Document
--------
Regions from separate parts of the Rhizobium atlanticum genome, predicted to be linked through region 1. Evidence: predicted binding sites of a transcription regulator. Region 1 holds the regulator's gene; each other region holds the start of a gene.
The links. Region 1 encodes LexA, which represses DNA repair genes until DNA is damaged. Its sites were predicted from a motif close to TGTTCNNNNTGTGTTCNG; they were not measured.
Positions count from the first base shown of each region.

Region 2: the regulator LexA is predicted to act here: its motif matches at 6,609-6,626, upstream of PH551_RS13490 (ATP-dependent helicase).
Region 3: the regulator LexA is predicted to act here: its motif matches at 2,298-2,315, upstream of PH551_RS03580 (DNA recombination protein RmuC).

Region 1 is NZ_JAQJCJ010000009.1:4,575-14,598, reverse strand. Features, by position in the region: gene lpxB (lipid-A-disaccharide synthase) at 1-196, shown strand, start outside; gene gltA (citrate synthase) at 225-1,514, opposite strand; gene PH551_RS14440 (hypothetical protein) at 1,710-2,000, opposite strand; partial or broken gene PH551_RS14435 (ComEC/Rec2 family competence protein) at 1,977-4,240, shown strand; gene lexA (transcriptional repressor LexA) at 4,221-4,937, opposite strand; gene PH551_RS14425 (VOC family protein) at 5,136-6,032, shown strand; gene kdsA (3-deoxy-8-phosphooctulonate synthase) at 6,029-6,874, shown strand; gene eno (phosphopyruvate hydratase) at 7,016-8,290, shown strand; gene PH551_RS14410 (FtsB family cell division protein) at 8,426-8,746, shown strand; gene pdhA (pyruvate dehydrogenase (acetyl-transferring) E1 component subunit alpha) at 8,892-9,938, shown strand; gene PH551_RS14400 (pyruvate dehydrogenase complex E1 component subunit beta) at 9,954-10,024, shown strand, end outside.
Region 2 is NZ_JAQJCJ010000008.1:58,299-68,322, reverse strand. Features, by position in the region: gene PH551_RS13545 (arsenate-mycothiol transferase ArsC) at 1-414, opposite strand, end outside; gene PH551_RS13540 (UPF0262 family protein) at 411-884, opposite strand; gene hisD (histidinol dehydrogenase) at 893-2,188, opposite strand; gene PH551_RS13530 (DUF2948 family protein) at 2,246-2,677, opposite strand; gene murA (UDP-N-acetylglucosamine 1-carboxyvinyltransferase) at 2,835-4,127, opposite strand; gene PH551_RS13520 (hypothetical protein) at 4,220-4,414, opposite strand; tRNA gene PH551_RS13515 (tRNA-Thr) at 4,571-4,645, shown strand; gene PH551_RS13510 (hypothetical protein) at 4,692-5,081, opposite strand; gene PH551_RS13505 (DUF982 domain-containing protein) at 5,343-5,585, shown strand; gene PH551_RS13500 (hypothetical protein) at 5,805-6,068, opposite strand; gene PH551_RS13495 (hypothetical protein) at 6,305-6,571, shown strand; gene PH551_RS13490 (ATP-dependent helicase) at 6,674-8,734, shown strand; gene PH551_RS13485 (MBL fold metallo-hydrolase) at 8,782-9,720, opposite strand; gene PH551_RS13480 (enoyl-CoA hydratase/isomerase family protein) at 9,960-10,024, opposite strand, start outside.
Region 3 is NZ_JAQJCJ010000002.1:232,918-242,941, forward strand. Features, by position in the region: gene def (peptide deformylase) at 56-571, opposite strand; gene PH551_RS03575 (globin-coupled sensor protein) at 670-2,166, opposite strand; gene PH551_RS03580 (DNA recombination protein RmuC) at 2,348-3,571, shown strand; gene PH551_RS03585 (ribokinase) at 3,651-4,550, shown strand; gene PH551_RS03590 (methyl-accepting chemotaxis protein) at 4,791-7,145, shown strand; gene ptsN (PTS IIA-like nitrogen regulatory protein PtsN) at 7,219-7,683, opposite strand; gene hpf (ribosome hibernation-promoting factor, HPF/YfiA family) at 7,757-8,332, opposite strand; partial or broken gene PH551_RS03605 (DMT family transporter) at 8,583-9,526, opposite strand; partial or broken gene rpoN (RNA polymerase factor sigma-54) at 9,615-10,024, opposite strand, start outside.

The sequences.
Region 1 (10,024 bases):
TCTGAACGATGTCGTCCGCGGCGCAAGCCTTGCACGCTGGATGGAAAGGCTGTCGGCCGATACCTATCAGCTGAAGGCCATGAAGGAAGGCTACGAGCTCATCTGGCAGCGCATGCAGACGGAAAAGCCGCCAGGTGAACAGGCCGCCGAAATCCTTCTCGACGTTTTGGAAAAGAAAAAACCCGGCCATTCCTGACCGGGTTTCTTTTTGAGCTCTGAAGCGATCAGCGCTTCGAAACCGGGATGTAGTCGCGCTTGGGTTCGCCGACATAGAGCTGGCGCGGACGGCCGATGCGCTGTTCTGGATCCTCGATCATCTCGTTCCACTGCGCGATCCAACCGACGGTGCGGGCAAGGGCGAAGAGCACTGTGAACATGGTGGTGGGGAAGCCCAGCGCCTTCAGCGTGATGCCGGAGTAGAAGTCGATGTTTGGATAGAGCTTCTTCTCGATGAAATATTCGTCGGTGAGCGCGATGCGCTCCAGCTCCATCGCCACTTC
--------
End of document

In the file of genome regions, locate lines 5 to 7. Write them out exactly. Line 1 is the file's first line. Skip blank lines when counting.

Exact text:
Region 3: the regulator LexA is predicted to act here: its motif matches at 2,298-2,315, upstream of PH551_RS03580 (DNA recombination protein RmuC).

Region 1 is NZ_JAQJCJ010000009.1:4,575-14,598, reverse strand. Features, by position in the region: gene lpxB (lipid-A-disaccharide synthase) at 1-196, shown strand, start outside; gene gltA (citrate synthase) at 225-1,514, opposite strand; gene PH551_RS14440 (hypothetical protein) at 1,710-2,000, opposite strand; partial or broken gene PH551_RS14435 (ComEC/Rec2 family competence protein) at 1,977-4,240, shown strand; gene lexA (transcriptional repressor LexA) at 4,221-4,937, opposite strand; gene PH551_RS14425 (VOC family protein) at 5,136-6,032, shown strand; gene kdsA (3-deoxy-8-phosphooctulonate synthase) at 6,029-6,874, shown strand; gene eno (phosphopyruvate hydratase) at 7,016-8,290, shown strand; gene PH551_RS14410 (FtsB family cell division protein) at 8,426-8,746, shown strand; gene pdhA (pyruvate dehydrogenase (acetyl-transferring) E1 component subunit alpha) at 8,892-9,938, shown strand; gene PH551_RS14400 (pyruvate dehydrogenase complex E1 component subunit beta) at 9,954-10,024, shown strand, end outside.
Region 2 is NZ_JAQJCJ010000008.1:58,299-68,322, reverse strand. Features, by position in the region: gene PH551_RS13545 (arsenate-mycothiol transferase ArsC) at 1-414, opposite strand, end outside; gene PH551_RS13540 (UPF0262 family protein) at 411-884, opposite strand; gene hisD (histidinol dehydrogenase) at 893-2,188, opposite strand; gene PH551_RS13530 (DUF2948 family protein) at 2,246-2,677, opposite strand; gene murA (UDP-N-acetylglucosamine 1-carboxyvinyltransferase) at 2,835-4,127, opposite strand; gene PH551_RS13520 (hypothetical protein) at 4,220-4,414, opposite strand; tRNA gene PH551_RS13515 (tRNA-Thr) at 4,571-4,645, shown strand; gene PH551_RS13510 (hypothetical protein) at 4,692-5,081, opposite strand; gene PH551_RS13505 (DUF982 domain-containing protein) at 5,343-5,585, shown strand; gene PH551_RS13500 (hypothetical protein) at 5,805-6,068, opposite strand; gene PH551_RS13495 (hypothetical protein) at 6,305-6,571, shown strand; gene PH551_RS13490 (ATP-dependent helicase) at 6,674-8,734, shown strand; gene PH551_RS13485 (MBL fold metallo-hydrolase) at 8,782-9,720, opposite strand; gene PH551_RS13480 (enoyl-CoA hydratase/isomerase family protein) at 9,960-10,024, opposite strand, start outside.